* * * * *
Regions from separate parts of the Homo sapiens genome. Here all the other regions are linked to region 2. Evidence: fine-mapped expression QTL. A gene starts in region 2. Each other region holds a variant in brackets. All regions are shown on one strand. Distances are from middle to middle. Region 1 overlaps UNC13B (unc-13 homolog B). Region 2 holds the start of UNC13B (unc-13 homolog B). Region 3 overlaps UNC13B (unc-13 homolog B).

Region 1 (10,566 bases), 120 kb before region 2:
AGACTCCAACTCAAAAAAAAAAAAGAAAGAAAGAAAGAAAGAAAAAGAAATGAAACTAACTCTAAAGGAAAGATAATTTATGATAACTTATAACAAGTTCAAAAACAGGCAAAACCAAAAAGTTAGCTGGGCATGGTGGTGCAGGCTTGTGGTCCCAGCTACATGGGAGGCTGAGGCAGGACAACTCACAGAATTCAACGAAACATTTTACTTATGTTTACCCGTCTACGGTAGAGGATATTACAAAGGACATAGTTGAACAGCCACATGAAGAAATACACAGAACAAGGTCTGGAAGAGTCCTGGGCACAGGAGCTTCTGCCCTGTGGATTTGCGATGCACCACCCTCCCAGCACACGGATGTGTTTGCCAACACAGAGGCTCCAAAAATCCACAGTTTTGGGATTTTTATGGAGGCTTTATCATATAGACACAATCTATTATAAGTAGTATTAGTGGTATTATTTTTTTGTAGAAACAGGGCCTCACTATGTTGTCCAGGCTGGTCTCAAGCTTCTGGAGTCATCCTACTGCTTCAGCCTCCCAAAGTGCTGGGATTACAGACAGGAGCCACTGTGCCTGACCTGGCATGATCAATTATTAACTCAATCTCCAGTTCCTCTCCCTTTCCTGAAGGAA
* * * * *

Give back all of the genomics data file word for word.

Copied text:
Regions from separate parts of the Homo sapiens genome. Here all the other regions are linked to region 2. Evidence: fine-mapped expression QTL. A gene starts in region 2. Each other region holds a variant in brackets. All regions are shown on one strand. Distances are from middle to middle. Region 1 overlaps UNC13B (unc-13 homolog B). Region 2 holds the start of UNC13B (unc-13 homolog B). Region 3 overlaps UNC13B (unc-13 homolog B).

Region 1 (10,566 bases), 120 kb before region 2:
AGACTCCAACTCAAAAAAAAAAAAGAAAGAAAGAAAGAAAGAAAAAGAAATGAAACTAACTCTAAAGGAAAGATAATTTATGATAACTTATAACAAGTTCAAAAACAGGCAAAACCAAAAAGTTAGCTGGGCATGGTGGTGCAGGCTTGTGGTCCCAGCTACATGGGAGGCTGAGGCAGGACAACTCACAGAATTCAACGAAACATTTTACTTATGTTTACCCGTCTACGGTAGAGGATATTACAAAGGACATAGTTGAACAGCCACATGAAGAAATACACAGAACAAGGTCTGGAAGAGTCCTGGGCACAGGAGCTTCTGCCCTGTGGATTTGCGATGCACCACCCTCCCAGCACACGGATGTGTTTGCCAACACAGAGGCTCCAAAAATCCACAGTTTTGGGATTTTTATGGAGGCTTTATCATATAGACACAATCTATTATAAGTAGTATTAGTGGTATTATTTTTTTGTAGAAACAGGGCCTCACTATGTTGTCCAGGCTGGTCTCAAGCTTCTGGAGTCATCCTACTGCTTCAGCCTCCCAAAGTGCTGGGATTACAGACAGGAGCCACTGTGCCTGACCTGGCATGATCAATTATTAACTCAATCTCCAGTTCCTCTCCCTTTCCTGAAGGAA